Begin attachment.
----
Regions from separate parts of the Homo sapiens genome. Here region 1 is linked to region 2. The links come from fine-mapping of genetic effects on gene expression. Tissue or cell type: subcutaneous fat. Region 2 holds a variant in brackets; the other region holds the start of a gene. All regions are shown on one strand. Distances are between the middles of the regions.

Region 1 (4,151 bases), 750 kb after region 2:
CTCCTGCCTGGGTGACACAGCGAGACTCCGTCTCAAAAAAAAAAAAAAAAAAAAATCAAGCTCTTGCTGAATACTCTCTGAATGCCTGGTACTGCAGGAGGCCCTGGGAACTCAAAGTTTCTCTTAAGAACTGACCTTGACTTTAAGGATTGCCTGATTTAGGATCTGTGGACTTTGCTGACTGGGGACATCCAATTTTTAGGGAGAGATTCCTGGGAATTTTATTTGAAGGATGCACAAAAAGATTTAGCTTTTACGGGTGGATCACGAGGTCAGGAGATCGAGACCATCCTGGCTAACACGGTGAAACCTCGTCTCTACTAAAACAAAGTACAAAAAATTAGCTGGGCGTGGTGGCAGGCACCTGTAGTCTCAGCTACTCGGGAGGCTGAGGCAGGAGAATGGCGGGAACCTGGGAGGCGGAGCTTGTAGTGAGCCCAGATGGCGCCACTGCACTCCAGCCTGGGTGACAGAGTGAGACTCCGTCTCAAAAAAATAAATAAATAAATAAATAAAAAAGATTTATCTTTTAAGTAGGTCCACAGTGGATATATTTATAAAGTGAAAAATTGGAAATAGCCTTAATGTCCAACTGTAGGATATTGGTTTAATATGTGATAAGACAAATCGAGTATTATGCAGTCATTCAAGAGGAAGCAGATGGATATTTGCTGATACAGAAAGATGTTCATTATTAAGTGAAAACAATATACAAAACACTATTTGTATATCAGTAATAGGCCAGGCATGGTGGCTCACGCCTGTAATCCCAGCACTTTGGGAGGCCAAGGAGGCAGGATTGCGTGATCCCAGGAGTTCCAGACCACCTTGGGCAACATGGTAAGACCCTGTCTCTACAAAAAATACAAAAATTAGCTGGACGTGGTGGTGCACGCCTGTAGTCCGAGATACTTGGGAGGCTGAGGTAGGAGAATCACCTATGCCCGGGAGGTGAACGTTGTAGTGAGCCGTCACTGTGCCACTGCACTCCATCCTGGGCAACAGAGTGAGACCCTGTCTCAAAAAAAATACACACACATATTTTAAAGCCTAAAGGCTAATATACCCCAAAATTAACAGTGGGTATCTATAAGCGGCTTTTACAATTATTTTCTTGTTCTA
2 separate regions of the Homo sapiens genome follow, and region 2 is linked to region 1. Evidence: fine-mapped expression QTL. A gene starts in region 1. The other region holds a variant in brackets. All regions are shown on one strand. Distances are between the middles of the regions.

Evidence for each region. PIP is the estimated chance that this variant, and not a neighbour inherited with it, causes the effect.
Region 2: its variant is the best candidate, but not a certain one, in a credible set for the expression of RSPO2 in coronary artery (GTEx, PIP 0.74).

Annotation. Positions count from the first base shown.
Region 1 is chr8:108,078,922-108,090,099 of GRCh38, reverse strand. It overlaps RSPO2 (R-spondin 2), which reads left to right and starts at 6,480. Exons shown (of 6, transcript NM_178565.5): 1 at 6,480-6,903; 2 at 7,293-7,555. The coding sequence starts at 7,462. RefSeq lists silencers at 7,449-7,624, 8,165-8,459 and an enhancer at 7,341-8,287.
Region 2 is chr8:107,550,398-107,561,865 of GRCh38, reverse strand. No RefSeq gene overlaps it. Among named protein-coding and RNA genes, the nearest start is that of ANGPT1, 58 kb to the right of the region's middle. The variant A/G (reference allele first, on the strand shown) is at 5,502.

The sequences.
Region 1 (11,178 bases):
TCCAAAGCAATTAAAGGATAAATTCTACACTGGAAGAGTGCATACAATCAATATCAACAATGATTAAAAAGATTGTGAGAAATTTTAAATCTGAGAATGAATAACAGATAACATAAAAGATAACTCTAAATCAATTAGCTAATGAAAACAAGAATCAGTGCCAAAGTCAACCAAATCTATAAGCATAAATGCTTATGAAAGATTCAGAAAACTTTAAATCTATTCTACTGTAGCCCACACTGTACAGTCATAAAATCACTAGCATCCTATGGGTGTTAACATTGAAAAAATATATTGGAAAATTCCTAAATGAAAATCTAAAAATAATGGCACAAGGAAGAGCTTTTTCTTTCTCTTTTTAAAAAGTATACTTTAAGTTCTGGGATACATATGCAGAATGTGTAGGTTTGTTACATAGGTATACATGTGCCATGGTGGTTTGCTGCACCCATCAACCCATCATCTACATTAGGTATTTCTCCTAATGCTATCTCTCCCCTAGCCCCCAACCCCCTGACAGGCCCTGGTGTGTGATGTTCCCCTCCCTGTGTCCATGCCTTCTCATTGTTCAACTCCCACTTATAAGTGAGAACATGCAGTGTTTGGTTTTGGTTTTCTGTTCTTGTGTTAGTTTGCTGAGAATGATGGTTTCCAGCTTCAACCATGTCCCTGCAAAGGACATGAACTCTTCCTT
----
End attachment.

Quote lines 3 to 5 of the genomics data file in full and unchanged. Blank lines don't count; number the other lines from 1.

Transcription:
CTCCTGCCTGGGTGACACAGCGAGACTCCGTCTCAAAAAAAAAAAAAAAAAAAAATCAAGCTCTTGCTGAATACTCTCTGAATGCCTGGTACTGCAGGAGGCCCTGGGAACTCAAAGTTTCTCTTAAGAACTGACCTTGACTTTAAGGATTGCCTGATTTAGGATCTGTGGACTTTGCTGACTGGGGACATCCAATTTTTAGGGAGAGATTCCTGGGAATTTTATTTGAAGGATGCACAAAAAGATTTAGCTTTTACGGGTGGATCACGAGGTCAGGAGATCGAGACCATCCTGGCTAACACGGTGAAACCTCGTCTCTACTAAAACAAAGTACAAAAAATTAGCTGGGCGTGGTGGCAGGCACCTGTAGTCTCAGCTACTCGGGAGGCTGAGGCAGGAGAATGGCGGGAACCTGGGAGGCGGAGCTTGTAGTGAGCCCAGATGGCGCCACTGCACTCCAGCCTGGGTGACAGAGTGAGACTCCGTCTCAAAAAAATAAATAAATAAATAAATAAAAAAGATTTATCTTTTAAGTAGGTCCACAGTGGATATATTTATAAAGTGAAAAATTGGAAATAGCCTTAATGTCCAACTGTAGGATATTGGTTTAATATGTGATAAGACAAATCGAGTATTATGCAGTCATTCAAGAGGAAGCAGATGGATATTTGCTGATACAGAAAGATGTTCATTATTAAGTGAAAACAATATACAAAACACTATTTGTATATCAGTAATAGGCCAGGCATGGTGGCTCACGCCTGTAATCCCAGCACTTTGGGAGGCCAAGGAGGCAGGATTGCGTGATCCCAGGAGTTCCAGACCACCTTGGGCAACATGGTAAGACCCTGTCTCTACAAAAAATACAAAAATTAGCTGGACGTGGTGGTGCACGCCTGTAGTCCGAGATACTTGGGAGGCTGAGGTAGGAGAATCACCTATGCCCGGGAGGTGAACGTTGTAGTGAGCCGTCACTGTGCCACTGCACTCCATCCTGGGCAACAGAGTGAGACCCTGTCTCAAAAAAAATACACACACATATTTTAAAGCCTAAAGGCTAATATACCCCAAAATTAACAGTGGGTATCTATAAGCGGCTTTTACAATTATTTTCTTGTTCTA
2 separate regions of the Homo sapiens genome follow, and region 2 is linked to region 1. Evidence: fine-mapped expression QTL. A gene starts in region 1. The other region holds a variant in brackets. All regions are shown on one strand. Distances are between the middles of the regions.

Evidence for each region. PIP is the estimated chance that this variant, and not a neighbour inherited with it, causes the effect.